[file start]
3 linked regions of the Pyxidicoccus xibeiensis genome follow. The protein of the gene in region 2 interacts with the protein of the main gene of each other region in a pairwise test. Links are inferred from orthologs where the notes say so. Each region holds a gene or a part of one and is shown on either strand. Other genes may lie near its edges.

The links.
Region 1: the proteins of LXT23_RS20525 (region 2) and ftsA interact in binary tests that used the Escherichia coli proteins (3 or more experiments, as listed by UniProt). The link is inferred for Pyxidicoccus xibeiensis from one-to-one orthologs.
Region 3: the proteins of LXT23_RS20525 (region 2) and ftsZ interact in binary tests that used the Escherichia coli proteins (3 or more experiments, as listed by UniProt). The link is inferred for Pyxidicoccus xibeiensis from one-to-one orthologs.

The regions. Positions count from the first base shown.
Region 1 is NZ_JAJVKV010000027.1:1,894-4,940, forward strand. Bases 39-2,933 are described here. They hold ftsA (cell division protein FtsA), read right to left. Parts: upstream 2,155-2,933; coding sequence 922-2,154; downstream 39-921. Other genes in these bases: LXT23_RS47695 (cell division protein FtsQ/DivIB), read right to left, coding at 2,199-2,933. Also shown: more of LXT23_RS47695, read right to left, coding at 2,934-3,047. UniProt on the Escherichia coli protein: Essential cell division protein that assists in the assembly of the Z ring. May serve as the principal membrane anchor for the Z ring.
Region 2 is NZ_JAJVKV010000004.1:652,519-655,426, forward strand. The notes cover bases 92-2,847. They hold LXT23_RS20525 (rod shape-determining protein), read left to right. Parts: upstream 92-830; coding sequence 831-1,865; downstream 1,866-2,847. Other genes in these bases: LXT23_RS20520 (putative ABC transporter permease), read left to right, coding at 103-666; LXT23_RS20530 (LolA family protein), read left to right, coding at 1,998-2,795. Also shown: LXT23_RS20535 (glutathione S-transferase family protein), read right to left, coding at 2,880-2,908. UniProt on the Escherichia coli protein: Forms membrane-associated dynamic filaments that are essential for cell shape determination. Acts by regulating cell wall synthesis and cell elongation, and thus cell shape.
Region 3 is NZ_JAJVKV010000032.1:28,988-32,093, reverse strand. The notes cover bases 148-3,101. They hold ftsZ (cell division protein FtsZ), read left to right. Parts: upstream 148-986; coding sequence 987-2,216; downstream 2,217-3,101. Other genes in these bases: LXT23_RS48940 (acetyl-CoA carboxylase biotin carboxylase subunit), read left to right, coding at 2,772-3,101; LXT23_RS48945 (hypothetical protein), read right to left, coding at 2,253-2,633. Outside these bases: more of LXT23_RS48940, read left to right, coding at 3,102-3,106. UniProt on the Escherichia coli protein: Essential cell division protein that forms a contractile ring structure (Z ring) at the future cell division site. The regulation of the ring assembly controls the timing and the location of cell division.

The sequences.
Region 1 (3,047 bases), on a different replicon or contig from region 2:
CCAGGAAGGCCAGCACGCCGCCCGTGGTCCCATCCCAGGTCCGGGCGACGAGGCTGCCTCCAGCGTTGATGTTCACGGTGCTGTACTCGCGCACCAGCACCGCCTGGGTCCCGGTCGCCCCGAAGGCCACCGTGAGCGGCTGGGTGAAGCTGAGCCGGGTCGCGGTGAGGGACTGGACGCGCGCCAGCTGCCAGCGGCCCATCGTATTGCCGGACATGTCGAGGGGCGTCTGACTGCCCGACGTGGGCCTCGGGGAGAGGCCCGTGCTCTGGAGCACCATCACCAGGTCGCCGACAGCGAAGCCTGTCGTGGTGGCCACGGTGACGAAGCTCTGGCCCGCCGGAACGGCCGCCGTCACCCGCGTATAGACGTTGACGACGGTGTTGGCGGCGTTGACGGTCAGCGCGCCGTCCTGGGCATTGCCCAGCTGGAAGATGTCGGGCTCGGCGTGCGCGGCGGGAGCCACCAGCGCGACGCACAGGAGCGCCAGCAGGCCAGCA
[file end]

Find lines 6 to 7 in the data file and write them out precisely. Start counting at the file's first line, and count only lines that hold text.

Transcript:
Region 1 is NZ_JAJVKV010000027.1:1,894-4,940, forward strand. Bases 39-2,933 are described here. They hold ftsA (cell division protein FtsA), read right to left. Parts: upstream 2,155-2,933; coding sequence 922-2,154; downstream 39-921. Other genes in these bases: LXT23_RS47695 (cell division protein FtsQ/DivIB), read right to left, coding at 2,199-2,933. Also shown: more of LXT23_RS47695, read right to left, coding at 2,934-3,047. UniProt on the Escherichia coli protein: Essential cell division protein that assists in the assembly of the Z ring. May serve as the principal membrane anchor for the Z ring.
Region 2 is NZ_JAJVKV010000004.1:652,519-655,426, forward strand. The notes cover bases 92-2,847. They hold LXT23_RS20525 (rod shape-determining protein), read left to right. Parts: upstream 92-830; coding sequence 831-1,865; downstream 1,866-2,847. Other genes in these bases: LXT23_RS20520 (putative ABC transporter permease), read left to right, coding at 103-666; LXT23_RS20530 (LolA family protein), read left to right, coding at 1,998-2,795. Also shown: LXT23_RS20535 (glutathione S-transferase family protein), read right to left, coding at 2,880-2,908. UniProt on the Escherichia coli protein: Forms membrane-associated dynamic filaments that are essential for cell shape determination. Acts by regulating cell wall synthesis and cell elongation, and thus cell shape.